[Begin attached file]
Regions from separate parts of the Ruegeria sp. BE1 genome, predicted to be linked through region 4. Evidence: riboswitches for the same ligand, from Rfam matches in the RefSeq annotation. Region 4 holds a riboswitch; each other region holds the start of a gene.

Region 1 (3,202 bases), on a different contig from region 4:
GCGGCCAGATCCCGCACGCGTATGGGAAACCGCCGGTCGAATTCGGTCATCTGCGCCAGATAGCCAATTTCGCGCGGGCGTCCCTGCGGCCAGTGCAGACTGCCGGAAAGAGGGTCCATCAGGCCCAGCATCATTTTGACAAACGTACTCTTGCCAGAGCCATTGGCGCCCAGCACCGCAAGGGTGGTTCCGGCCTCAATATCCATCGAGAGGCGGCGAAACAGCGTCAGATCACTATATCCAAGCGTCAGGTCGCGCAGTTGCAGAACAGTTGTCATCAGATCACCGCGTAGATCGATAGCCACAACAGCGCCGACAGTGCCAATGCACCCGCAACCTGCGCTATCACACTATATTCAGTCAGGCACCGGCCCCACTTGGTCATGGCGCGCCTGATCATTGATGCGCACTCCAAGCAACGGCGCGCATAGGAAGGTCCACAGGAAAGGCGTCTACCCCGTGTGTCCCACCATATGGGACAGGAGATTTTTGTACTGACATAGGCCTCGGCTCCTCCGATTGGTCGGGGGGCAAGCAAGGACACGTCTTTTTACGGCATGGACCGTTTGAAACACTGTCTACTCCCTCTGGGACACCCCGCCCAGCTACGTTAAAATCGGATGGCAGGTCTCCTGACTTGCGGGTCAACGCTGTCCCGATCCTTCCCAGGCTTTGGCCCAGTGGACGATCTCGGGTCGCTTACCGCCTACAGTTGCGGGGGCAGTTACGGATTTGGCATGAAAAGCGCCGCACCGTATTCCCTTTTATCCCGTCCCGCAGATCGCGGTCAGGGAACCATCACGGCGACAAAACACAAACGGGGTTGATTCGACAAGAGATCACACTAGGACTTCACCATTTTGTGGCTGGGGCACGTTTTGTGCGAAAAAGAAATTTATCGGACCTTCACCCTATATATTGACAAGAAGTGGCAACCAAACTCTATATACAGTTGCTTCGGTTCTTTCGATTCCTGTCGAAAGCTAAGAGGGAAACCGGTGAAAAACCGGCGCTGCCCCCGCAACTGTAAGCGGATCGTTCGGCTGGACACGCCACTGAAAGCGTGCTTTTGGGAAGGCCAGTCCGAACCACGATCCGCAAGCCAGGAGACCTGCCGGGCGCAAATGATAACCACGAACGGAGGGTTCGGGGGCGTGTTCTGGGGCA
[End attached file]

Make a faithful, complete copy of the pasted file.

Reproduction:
Regions from separate parts of the Ruegeria sp. BE1 genome, predicted to be linked through region 4. Evidence: riboswitches for the same ligand, from Rfam matches in the RefSeq annotation. Region 4 holds a riboswitch; each other region holds the start of a gene.

Region 1 (3,202 bases), on a different contig from region 4:
GCGGCCAGATCCCGCACGCGTATGGGAAACCGCCGGTCGAATTCGGTCATCTGCGCCAGATAGCCAATTTCGCGCGGGCGTCCCTGCGGCCAGTGCAGACTGCCGGAAAGAGGGTCCATCAGGCCCAGCATCATTTTGACAAACGTACTCTTGCCAGAGCCATTGGCGCCCAGCACCGCAAGGGTGGTTCCGGCCTCAATATCCATCGAGAGGCGGCGAAACAGCGTCAGATCACTATATCCAAGCGTCAGGTCGCGCAGTTGCAGAACAGTTGTCATCAGATCACCGCGTAGATCGATAGCCACAACAGCGCCGACAGTGCCAATGCACCCGCAACCTGCGCTATCACACTATATTCAGTCAGGCACCGGCCCCACTTGGTCATGGCGCGCCTGATCATTGATGCGCACTCCAAGCAACGGCGCGCATAGGAAGGTCCACAGGAAAGGCGTCTACCCCGTGTGTCCCACCATATGGGACAGGAGATTTTTGTACTGACATAGGCCTCGGCTCCTCCGATTGGTCGGGGGGCAAGCAAGGACACGTCTTTTTACGGCATGGACCGTTTGAAACACTGTCTACTCCCTCTGGGACACCCCGCCCAGCTACGTTAAAATCGGATGGCAGGTCTCCTGACTTGCGGGTCAACGCTGTCCCGATCCTTCCCAGGCTTTGGCCCAGTGGACGATCTCGGGTCGCTTACCGCCTACAGTTGCGGGGGCAGTTACGGATTTGGCATGAAAAGCGCCGCACCGTATTCCCTTTTATCCCGTCCCGCAGATCGCGGTCAGGGAACCATCACGGCGACAAAACACAAACGGGGTTGATTCGACAAGAGATCACACTAGGACTTCACCATTTTGTGGCTGGGGCACGTTTTGTGCGAAAAAGAAATTTATCGGACCTTCACCCTATATATTGACAAGAAGTGGCAACCAAACTCTATATACAGTTGCTTCGGTTCTTTCGATTCCTGTCGAAAGCTAAGAGGGAAACCGGTGAAAAACCGGCGCTGCCCCCGCAACTGTAAGCGGATCGTTCGGCTGGACACGCCACTGAAAGCGTGCTTTTGGGAAGGCCAGTCCGAACCACGATCCGCAAGCCAGGAGACCTGCCGGGCGCAAATGATAACCACGAACGGAGGGTTCGGGGGCGTGTTCTGGGGCA